BRP Inc. President and CEO José Boisjoli joins Yahoo Finance Live to discuss the company’s latest earnings report and break down what sales look like ahead of the holiday shopping season.
AKIKO FUJITA: A surge in outdoor recreation activity helping drive gains for Canadian recreational products manufacturer BRP. The company topped expectations in its most recent quarter. Revenue was up roughly 2% year on year while profit gained about 10%.
Let's bring in José Boisjoli. He is the president and CEO of BRP. It's great to talk to you today. Certainly a lot of people thinking about those outdoor activities as they go into the extended holiday weekend. You saw a huge surge in the second quarter as well, especially during the summer months. How much of that momentum have you seen carry through into the colder months?
JOSE BOISJOLI: You know, the surge continue. You know, in Q3, we had new entrants. Typically, we have about 20% of new entrants coming into our industry. And in Q3, we have 34%, which is 70% more. But what is very interesting, everything is up. The usage of the product, the park and accessory sales is up. Then for us, it's something we never hoped for, but we are very happy with the momentum we're having now.
AKIKO FUJITA: And how are things shaping up as you go into the holiday season? We've heard a number of companies talk about sort of supply chain hiccups, especially those that have seen a big demand. What have you had to adjust in order to meet the demand?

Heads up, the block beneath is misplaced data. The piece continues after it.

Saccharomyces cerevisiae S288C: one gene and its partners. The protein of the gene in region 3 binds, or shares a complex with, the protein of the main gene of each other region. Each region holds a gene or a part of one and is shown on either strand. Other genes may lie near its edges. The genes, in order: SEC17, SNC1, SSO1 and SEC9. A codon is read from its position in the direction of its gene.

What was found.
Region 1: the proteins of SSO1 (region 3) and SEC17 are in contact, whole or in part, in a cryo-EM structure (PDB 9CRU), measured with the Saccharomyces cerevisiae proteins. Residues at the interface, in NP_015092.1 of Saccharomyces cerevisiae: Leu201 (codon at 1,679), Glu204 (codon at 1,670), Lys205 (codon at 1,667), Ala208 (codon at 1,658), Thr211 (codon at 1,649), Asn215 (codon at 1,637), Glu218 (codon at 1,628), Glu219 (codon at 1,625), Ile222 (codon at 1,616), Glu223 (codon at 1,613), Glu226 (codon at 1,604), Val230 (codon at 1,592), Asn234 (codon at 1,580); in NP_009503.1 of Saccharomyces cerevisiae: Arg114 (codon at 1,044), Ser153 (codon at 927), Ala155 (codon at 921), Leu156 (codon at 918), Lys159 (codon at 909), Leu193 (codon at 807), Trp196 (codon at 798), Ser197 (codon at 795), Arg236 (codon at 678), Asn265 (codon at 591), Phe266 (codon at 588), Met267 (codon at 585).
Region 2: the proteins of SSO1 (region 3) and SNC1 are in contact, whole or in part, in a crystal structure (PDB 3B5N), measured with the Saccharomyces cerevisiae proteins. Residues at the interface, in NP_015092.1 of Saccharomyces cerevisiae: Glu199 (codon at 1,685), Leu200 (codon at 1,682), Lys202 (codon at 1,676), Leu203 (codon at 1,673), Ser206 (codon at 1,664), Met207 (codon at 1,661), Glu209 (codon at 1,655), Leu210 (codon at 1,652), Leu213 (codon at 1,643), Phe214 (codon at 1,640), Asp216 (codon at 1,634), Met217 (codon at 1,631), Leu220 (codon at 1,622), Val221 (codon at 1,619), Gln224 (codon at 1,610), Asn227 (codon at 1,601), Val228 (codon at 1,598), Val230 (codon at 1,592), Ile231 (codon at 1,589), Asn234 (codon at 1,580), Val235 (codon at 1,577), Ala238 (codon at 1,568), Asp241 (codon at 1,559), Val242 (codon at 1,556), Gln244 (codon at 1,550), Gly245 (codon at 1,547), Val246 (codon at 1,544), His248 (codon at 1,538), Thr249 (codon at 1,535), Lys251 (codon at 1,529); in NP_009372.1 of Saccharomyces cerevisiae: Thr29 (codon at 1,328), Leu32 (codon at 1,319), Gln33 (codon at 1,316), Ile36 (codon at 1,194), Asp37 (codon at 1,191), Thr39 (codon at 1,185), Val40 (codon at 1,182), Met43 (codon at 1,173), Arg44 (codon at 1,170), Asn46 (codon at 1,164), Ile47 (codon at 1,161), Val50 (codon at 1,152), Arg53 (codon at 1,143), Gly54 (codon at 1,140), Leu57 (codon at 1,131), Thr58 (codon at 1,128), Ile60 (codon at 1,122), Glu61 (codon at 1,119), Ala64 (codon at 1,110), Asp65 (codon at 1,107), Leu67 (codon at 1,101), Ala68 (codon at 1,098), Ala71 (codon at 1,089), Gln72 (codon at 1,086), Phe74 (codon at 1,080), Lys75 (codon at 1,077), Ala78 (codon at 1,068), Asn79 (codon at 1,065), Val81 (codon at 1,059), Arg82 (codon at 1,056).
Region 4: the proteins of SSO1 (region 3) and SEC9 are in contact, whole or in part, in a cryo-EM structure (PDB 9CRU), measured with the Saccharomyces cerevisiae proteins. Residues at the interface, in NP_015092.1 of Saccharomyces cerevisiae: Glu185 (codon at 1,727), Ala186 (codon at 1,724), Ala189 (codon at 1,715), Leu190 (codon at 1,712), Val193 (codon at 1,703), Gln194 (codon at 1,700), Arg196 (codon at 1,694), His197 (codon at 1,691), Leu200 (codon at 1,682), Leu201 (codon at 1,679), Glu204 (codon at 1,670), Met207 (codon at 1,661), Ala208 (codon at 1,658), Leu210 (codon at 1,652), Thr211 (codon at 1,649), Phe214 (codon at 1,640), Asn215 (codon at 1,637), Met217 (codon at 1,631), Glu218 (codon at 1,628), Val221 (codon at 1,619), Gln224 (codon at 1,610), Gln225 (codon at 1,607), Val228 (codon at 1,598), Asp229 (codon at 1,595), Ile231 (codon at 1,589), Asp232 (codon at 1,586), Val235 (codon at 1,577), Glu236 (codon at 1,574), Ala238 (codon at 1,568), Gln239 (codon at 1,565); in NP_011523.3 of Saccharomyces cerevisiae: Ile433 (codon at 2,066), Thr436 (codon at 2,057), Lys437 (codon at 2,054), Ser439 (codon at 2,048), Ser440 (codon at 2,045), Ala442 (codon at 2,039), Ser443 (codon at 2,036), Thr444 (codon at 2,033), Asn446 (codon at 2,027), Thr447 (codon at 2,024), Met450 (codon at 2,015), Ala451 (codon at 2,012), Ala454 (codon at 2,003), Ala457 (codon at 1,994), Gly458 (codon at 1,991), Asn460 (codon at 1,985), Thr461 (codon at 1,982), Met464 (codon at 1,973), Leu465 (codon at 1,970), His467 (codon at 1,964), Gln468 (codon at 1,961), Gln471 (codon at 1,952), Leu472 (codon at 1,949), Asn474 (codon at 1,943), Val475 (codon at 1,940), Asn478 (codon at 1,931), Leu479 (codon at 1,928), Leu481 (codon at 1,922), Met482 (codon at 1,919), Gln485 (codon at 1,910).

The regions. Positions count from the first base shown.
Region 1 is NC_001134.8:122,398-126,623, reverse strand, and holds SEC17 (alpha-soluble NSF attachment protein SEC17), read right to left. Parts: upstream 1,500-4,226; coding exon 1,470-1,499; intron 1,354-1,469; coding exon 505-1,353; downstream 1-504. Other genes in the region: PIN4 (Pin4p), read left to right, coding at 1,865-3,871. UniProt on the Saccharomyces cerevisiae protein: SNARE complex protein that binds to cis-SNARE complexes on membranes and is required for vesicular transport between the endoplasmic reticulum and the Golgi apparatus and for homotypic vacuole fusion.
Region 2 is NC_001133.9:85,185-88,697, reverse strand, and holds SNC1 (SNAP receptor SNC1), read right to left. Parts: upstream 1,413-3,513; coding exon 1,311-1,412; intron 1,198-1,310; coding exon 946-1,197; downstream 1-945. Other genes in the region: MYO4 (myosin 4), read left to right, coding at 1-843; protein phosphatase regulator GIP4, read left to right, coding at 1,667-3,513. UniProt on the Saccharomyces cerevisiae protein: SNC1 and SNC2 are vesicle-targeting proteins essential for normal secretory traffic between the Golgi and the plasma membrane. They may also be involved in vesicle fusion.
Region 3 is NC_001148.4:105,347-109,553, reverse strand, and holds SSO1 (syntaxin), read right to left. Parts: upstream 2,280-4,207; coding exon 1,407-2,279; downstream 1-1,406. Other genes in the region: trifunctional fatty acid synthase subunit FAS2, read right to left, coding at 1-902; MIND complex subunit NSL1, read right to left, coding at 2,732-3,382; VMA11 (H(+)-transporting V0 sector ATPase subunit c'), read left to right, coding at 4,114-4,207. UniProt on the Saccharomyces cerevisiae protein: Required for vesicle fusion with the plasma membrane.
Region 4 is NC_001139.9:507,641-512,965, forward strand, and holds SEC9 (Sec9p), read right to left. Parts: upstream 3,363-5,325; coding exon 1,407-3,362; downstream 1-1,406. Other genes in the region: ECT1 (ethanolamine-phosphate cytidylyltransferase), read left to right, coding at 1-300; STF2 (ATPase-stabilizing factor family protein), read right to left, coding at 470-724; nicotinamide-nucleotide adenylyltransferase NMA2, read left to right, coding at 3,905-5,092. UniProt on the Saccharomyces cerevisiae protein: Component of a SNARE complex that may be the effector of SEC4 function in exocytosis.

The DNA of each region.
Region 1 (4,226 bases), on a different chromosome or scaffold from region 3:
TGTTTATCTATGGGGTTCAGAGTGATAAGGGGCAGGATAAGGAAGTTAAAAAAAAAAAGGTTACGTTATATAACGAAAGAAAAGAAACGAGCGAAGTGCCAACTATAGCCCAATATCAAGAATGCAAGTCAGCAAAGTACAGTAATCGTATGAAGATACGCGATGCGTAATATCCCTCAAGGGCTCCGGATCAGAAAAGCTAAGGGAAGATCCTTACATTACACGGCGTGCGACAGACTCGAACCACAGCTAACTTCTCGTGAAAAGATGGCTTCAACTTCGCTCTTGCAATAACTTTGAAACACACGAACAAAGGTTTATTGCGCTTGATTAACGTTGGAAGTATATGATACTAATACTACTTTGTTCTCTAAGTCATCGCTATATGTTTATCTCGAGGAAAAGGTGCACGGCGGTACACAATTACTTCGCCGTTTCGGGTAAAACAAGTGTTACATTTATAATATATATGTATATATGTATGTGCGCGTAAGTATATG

JOSE BOISJOLI: Obviously, in this whole world situation, there is some hiccup. We have to airfreight. We have to change our schedule. But the team is very agile to adapt to the situation. And in Q3, we didn't have severe interruption of production. And we were able to deliver on plan. And that's what the planning going forward. If the confine-- if there is no material confinement, we believe it's manageable.
AKIKO FUJITA: You've got a pretty good overview, good insight into where things stand from a macro level at a time when there's a lot of concern that the uptick in these infections, infection rates are likely to slow the economic recovery. From where you stand, how do you see that recovery bouncing back?
JOSE BOISJOLI: The way we see things, you know, now vaccines are coming. And they are there. And we believe that it will take a while before the vaccine is distributed. And many experts believe that, you know, leisure industry will take a while to bounce back. And for us, you know, we had the momentum of about 15% growth pre-COVID. And we had that surge of new customer with the staycation phenomenon, then this is something that is a big plus for us. And now our goal, our challenge, is to make those customers have lifetime customer. And we see that as a big opportunity going forward.
AKIKO FUJITA: And José, you know, one of the concerns that you faced especially during the Trump administration was, as a company, trying to navigate some of these trade concerns. I know even before and after 2.0, you would initially consider potentially moving the plant from Mexico.
As you look to this new administration in Washington, how are you looking at that risk? You know, I'm curious as a CEO who has had to navigate sort of these concerns coming from the administration, what do you see in terms of growth opportunities and then in terms of trade?
JOSE BOISJOLI: Yeah, but for sure, for-- we have a deal, and we're selling in 127 countries. Then we're having 12 factories in six countries. And we always find ways to adapt to new regulation. But for us, the NAFTA 2.0 was the most-- I mean, the biggest-- the one that had the biggest impact on our business. But now, it's settled. It's in fourth. It's going well. And we believe the new administration will not change that. Then going forward, there is always some adjustment, but we feel that it will be more stable than what we had to go through in the last two years.
AKIKO FUJITA: José Boisjoli, the president and CEO of BRP. It's good to talk to you.
JOSE BOISJOLI: Thank you.